does all wood darken?

Page 1 of 3  
Hello all,
Question:
Does all wood darken with age? Cherry, of course, is an example of such a species. Do other woods behave in the same way? One would think that most color would fade with exposure to light, and that cherry is an anomaly.
Curt Blood Hartford, CT
Add pictures here
<% if( /^image/.test(type) ){ %>
<% } %>
<%-name%>
Add image file
Upload
dustyone wrote:

All wood eventually oxidizes to one degree or another - and the woods I'm familiar with will oxidize until they eventually turn black.
--
Morris Dovey
DeSoto Solar
  Click to see the full signature.
Add pictures here
<% if( /^image/.test(type) ){ %>
<% } %>
<%-name%>
Add image file
Upload

What time frame are you talking about? I suppose if you wait long enough the wood would turn into oil, so yes, it would turn black. But there's plenty of wood lying around this place that isn't continuing to darken. I have some unfinished pine window trim that has been sitting in the sun for years and it isn't getting noticeably darker. If anything it's lightening up some after the initial darkening.
R
Add pictures here
<% if( /^image/.test(type) ){ %>
<% } %>
<%-name%>
Add image file
Upload
RicodJour wrote:

Well, I have unfinished softwood that has browned significantly over the last ten years or so.
I've paid attention to the effect of time on softwood and hardwood furniture built in North America in the 1600's - 1800's shown on "Antiques Roadshow".
And I've seen first hand how wood from 1000 years ago has turned black as charcoal (without an intermediate oil stage, AFAIK).
--
Morris Dovey
DeSoto Solar
  Click to see the full signature.
Add pictures here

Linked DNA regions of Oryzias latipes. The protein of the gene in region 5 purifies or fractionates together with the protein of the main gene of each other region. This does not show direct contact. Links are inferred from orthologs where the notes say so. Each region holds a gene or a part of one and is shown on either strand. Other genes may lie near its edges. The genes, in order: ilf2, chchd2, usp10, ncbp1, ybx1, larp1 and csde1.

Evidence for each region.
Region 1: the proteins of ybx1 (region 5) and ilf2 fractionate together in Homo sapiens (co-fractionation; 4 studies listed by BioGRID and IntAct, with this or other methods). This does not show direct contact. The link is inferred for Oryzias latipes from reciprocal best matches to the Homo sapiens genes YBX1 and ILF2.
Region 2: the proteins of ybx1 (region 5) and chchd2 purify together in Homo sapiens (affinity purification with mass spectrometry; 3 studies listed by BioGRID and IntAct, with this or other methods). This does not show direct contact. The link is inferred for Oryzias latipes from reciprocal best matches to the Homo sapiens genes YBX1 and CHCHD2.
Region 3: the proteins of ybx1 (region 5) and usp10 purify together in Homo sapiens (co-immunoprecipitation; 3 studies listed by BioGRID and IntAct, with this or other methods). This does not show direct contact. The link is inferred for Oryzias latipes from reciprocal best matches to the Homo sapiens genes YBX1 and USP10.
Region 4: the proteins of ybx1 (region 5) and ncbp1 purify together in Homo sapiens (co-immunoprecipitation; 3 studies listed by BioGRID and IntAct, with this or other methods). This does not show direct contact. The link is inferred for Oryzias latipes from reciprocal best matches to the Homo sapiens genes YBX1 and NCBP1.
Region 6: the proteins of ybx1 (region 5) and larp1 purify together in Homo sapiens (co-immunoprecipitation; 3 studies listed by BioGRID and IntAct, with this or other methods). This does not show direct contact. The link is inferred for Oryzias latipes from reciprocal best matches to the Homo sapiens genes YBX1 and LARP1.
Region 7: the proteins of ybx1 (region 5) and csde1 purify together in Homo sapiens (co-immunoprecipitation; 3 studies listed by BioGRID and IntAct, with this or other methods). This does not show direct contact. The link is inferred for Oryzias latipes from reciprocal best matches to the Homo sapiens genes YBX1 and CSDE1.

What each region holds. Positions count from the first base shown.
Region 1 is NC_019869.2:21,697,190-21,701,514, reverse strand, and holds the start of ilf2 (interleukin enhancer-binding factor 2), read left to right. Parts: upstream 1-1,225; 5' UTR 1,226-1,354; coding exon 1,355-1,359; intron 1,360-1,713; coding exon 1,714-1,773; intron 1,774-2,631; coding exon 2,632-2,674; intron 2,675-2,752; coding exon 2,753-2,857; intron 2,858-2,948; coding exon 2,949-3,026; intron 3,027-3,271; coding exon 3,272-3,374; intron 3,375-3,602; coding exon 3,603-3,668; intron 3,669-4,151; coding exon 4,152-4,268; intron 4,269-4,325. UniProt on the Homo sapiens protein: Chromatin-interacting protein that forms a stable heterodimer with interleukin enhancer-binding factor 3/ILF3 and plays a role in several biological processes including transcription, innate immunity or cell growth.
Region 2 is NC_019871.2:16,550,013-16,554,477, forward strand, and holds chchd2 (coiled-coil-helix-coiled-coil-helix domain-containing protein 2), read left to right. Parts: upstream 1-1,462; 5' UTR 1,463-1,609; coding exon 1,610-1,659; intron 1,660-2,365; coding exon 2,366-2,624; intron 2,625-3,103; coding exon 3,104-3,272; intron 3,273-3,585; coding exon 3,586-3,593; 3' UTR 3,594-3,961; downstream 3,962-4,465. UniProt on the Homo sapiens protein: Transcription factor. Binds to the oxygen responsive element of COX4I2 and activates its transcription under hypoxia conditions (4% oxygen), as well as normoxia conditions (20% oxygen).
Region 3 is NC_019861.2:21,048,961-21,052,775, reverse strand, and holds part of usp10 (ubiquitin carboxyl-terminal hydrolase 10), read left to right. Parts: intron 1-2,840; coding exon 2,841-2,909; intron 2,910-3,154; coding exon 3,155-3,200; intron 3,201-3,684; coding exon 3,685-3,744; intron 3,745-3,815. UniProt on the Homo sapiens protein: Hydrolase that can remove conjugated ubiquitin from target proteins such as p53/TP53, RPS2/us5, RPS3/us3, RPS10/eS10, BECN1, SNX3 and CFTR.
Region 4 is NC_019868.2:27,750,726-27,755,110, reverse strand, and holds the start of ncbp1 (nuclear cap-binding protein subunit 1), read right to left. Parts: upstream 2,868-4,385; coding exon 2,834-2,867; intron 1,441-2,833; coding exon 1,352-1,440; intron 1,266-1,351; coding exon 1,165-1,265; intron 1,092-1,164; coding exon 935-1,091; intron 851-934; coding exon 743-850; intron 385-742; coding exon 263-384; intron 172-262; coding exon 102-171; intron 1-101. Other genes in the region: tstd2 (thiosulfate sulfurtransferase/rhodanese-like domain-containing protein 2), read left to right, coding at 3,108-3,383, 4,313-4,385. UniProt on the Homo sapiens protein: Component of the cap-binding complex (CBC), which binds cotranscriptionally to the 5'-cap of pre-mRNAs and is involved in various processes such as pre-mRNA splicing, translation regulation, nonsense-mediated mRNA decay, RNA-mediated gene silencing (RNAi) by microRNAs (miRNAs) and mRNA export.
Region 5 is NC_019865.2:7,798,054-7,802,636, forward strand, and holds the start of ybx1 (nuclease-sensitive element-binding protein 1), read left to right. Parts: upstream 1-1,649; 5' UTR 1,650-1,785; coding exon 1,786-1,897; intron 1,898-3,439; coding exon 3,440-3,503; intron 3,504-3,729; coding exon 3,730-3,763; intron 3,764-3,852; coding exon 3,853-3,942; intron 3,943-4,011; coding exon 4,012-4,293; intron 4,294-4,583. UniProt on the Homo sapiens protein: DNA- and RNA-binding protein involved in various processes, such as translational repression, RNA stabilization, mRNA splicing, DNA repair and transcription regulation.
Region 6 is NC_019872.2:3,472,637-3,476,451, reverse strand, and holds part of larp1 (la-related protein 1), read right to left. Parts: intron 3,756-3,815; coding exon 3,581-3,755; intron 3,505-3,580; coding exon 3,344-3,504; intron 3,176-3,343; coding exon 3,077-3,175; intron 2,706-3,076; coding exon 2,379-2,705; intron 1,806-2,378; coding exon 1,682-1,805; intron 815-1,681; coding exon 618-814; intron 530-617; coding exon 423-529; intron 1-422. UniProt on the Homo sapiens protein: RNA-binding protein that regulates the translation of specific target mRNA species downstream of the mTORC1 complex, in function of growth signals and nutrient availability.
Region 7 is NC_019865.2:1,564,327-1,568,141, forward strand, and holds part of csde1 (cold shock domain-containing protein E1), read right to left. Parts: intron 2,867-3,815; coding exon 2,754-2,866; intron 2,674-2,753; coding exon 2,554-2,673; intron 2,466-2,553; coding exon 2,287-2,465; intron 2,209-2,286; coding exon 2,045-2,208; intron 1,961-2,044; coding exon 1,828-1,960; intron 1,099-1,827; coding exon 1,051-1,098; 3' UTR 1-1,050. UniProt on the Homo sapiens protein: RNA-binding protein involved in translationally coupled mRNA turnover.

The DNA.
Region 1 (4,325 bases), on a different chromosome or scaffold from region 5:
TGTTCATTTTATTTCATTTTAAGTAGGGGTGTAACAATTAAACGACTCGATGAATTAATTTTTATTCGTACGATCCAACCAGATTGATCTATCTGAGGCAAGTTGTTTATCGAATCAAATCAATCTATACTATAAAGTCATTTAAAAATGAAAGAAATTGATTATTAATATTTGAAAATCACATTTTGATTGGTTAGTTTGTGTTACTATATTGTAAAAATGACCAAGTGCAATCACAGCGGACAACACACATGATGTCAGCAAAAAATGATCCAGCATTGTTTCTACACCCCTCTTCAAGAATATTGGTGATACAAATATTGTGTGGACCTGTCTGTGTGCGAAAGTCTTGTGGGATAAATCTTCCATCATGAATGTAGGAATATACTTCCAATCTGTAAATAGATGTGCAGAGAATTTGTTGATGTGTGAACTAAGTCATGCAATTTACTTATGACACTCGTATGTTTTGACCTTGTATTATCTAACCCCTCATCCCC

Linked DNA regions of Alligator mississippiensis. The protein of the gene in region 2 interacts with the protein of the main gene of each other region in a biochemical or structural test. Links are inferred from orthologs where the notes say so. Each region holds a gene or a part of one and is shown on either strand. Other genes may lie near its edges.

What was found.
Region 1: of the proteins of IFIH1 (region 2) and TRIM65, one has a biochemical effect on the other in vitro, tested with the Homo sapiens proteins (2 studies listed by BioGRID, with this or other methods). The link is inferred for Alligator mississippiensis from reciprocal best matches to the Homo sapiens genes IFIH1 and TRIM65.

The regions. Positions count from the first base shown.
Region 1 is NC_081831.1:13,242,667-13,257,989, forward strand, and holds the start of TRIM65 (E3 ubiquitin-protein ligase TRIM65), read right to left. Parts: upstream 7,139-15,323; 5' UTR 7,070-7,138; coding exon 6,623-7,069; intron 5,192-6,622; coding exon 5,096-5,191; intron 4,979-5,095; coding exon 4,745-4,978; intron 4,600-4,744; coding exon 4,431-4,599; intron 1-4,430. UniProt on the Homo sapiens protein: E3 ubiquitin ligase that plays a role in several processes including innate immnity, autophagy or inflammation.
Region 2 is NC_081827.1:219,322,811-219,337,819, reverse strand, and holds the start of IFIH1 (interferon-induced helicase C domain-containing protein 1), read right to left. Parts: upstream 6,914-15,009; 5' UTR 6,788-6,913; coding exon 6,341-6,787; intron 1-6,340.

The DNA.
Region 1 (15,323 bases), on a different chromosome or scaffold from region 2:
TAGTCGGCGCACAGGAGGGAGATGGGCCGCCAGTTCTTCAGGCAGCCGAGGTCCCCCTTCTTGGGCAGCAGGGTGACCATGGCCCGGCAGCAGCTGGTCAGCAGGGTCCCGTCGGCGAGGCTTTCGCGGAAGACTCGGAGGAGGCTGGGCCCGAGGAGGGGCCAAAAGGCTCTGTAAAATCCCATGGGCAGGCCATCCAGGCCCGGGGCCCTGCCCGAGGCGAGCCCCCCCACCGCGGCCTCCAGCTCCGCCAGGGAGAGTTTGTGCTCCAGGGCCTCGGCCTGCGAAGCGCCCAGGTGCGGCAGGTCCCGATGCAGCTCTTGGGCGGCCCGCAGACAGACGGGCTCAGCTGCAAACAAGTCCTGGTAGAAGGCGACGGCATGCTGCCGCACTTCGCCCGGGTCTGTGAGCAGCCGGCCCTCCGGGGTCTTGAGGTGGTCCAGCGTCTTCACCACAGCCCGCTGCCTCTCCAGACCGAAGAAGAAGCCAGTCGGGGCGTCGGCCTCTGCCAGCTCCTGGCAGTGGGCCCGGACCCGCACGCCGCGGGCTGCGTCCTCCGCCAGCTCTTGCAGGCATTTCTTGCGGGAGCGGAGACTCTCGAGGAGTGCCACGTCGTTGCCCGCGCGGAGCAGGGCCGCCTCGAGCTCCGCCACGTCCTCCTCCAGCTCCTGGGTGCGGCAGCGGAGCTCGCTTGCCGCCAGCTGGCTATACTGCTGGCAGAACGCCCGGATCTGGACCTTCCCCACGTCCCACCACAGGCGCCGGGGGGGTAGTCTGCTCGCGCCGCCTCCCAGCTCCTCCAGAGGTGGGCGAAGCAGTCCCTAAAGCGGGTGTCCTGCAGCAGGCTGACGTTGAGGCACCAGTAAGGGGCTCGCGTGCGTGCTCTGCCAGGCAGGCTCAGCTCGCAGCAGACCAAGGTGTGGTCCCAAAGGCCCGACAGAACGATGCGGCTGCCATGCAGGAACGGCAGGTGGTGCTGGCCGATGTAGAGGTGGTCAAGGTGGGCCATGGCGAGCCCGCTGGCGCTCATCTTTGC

<% if( /^image/.test(type) ){ %>
<% } %>
<%-name%>
Add image file
Upload

Well that clears that up. When you said eventually you were talking about a time frame measured in the hundreds of years. I'm not sure that's what the OP was asking about.
R
Add pictures here
<% if( /^image/.test(type) ){ %>
<% } %>
<%-name%>
Add image file
Upload
RicodJour wrote:

And a lot of that over that time period is accumulated grime and dirt not simply the result of surface oxidation...
--
Add pictures here
<% if( /^image/.test(type) ){ %>
<% } %>
<%-name%>
Add image file
Upload
Morris Dovey wrote:

That's called "charcoal", Morris... :)
I don't see that at all, though, at least w/o moisture. Cedar, most pines, cypress, etc., will eventually get a gray outer layer and from then on are essentially stable as long as don't stay wet.
I'm not thinking on same lines as you; obviously you're not thinking along same lines as I...
--


Add pictures here
<% if( /^image/.test(type) ){ %>
<% } %>
<%-name%>
Add image file
Upload
dustyone wrote:

My experience is that light woods darken and dark woods (walnut, mahogany, etc.) lighten. Teak too lightens. I used to have a sailboat with an African mahogany trunk cabin and a teak transom. Both became noticeably lighter within a few months after sanding and varnishing.
Much also depends on what finish if any. I made my wife's desk of heartwood hickory with sapwood hickory trim. The heartwood was medium, sapwood quite light. The desk was finished with linseed oil, all parts became a medium brown within a few months due to the oxidation of the oil.
Also, freshly cut wood color is different from that exposed to air for a while; e.g, freshly cut walnut generally has a purplish cast, teak a greenish one.
--

dadiOH
____________________________
  Click to see the full signature.
Add pictures here
<% if( /^image/.test(type) ){ %>
<% } %>
<%-name%>
Add image file
Upload

Padauk, Cocobolo, and Cherry darken.
Add pictures here
<% if( /^image/.test(type) ){ %>
<% } %>
<%-name%>